How to Lay a Patio: A Beginner's Guide

A patio is a great feature for any outdoor space; it provides you with an al fresco dining area, a place to relax and enjoy the good weather, and it improves the appearance of any garden by providing some visual texture and variation.

A lot of people who want a patio but don’t want the expense of professional landscaping may wonder, ‘can I lay a patio myself?’ The answer is yes, you can, but using good quality materials and properly preparing the space first are essential. So, how do you lay a patio? Here’s our beginner’s guide that anyone can follow.


Step 1 – Preparation


Some beginners may not have all the tools and equipment required to lay a patio, but you can hire the equipment you need from a number of different hardware companies or builders merchants.

The first thing you need to do before you can begin to lay a patio is to prepare the area. This includes checking the area for any underground pipes or cables using a cable avoidance tool. If you find any of these, you will need to get a professional to relocate them or choose a new location for your patio.

Next, you will need to mark out the area for your patio, which you may want to do by placing your patio slabs on top of the ground in the desired shape. To mark out the area, you can use builder’s line and pegs. This area should be slightly bigger than your desired patio size to ensure a solid foundation.


Step 2 - Excavation


To prepare for laying your patio, you will need to dig out your marked area so that you can lay a sub-base, which serves as the foundation for your patio slabs. You will also need to dig the area with a fall, which is a very slight slope that allows water to drain off your patio effectively.

This fall should always be angled away from your house or any property walls. For textured paving slabs, the fall should be a 12.5mm level drop per metre. For flat paving slabs, the fall should be a 16mm level drop per metre.

As well as the fall, you need to account for the total depth of all your materials to determine how deep you need to dig. A good depth for your sub-base material is 100mm, additionally, 50mm should be allowed for mortar, and then the depth of your paving slab needs to be accounted for so that, when everything has been laid, the top of the paving slab is roughly level with the ground.

Carefully remove the turf with a lawn edger, as you may want to use this later to fill any gaps, then excavate the area to the desired depth. Mark some wooden pegs at the required heights for your sub-base and then hammer them into the excavated area, and check they are level. Repeat this process every 1m, ensuring that each row accounts for the fall identified earlier.


Step 3 – Laying a sub-base


Using an appropriate sub-base or hardcore material, fill the area up to the top of the pegs that you placed for your sub-base fall, using a wheelbarrow to transport the material. Once you have filled the area, use a plate compactor to compact the sub-base material flat and in line with the top of the marker pegs. You may need to add more sub-base and compact it again to reach this point.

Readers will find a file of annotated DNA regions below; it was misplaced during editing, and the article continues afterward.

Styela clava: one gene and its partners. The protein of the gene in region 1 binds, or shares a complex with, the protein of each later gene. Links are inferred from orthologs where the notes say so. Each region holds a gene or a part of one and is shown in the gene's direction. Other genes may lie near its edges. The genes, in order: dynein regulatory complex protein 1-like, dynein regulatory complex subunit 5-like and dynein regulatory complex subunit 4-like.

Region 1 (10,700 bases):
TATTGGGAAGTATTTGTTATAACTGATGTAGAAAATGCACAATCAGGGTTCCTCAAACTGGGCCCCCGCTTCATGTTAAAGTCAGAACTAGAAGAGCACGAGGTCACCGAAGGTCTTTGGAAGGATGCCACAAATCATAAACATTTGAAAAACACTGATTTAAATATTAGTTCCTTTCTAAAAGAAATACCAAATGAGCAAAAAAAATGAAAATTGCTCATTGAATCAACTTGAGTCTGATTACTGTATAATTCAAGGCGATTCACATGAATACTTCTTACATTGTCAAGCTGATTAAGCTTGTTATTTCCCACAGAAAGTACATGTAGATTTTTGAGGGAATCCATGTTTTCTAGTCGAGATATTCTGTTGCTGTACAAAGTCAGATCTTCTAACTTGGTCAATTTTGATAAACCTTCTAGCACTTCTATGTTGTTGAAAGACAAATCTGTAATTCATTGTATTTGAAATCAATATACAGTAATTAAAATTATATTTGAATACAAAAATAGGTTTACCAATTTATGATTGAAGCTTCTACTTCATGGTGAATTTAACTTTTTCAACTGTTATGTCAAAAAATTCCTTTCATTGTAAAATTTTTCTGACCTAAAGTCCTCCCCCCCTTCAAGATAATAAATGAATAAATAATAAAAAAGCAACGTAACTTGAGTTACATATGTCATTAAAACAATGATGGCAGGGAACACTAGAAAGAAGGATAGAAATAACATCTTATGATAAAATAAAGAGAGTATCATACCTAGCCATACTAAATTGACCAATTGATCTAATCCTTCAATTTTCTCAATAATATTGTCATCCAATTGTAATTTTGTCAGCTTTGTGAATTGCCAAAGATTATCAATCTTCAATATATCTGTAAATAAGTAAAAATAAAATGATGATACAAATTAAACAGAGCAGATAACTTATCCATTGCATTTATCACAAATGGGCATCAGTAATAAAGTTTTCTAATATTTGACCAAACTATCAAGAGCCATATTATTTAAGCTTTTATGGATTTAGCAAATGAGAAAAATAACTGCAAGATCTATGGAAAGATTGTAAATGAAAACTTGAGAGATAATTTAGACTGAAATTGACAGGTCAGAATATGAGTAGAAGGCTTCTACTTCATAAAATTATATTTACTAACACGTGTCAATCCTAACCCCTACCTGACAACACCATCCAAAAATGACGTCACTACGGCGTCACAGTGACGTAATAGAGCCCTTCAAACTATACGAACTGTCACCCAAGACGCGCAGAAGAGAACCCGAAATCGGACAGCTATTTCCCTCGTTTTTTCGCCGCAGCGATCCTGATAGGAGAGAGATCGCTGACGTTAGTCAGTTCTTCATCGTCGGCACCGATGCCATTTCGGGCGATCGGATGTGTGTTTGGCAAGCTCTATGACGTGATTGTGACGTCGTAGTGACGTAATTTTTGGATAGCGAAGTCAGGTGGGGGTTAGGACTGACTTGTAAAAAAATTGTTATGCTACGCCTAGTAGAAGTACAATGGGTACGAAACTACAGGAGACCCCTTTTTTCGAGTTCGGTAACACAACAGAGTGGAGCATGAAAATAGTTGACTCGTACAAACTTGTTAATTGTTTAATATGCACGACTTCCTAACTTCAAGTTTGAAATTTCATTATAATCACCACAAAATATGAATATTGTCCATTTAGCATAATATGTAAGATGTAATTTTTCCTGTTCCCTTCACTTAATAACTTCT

Step 4 – Laying the mortar and first slab


Once your sub-base is completed, you will need to use wooden pegs once again to mark the correct height and fall of the mortar and paving slabs combined. Place these pegs in the corners of the sub-base, just outside of the desired patio area.

A mortar mix is made from one part cement and four parts sharp sand, and this is what the paving slabs will sit on. Using either a cement mixer for larger amounts, or a mixing tray for smaller quantities, mix your mortar to a soft, but not runny, consistency.

Lay the mortar to a height of about 60mm in one of the highest corners of the sub-base area, enough to support the first paving slab. Wet the back of the first paving slab and lay it carefully onto the mortar. You can then adjust the position of this slab by carefully using a piece of timber and a club hammer so that it is level with your guide peg. Use a trowel to cut the mortar beneath the slab so that it sits flush with the edge.

For beginners, this part of the process may be a little daunting, but you have two hours to use the mortar once it is mixed, which gives you plenty of time to reposition the slab. A primer may be required for certain paving to help it bond to the mortar.


Step 5 – Laying the rest of the patio slabs


Once you have laid your first slab, you will want to make spacers from small pieces of timber that ensure an even gap is left between slabs. Place the first row of slabs in the direction of the slope, using the same method you used for the first slab, and drive the spacers between each. Use a spirit level as you go to check the patio is flat and the fall is correct.

Lay the rest of the patio slabs in the same way, and then leave it for 48 hours so that the mortar can dry. You may want to cover the patio with a tarpaulin for this time, especially if rain is forecast.


Step 6 – Jointing the slabs



Once the mortar has dried, remove the spacers from between the slabs. Now you can apply the finishing touch – jointing your patio. Depending on the size of the joints, you will want to use either sand (very small joints), a dry mortar mixture (medium joints) or a wet mortar mixture (large joints).

Work the mixture into the joints using a brush or a trowel and press them down firmly with a jointing tool. Smooth off all the joints and clean off any excess from the slabs.

So, there you have it – a beginner’s guide to laying a patio. Anyone can lay a patio themselves, but it does require careful handling and preparation. If you are at all unsure or not confident, then it is best to seek the assistance of a professional.

If you are hoping to lay a patio in your garden, take a look at our natural stone and other landscaping and paving products.


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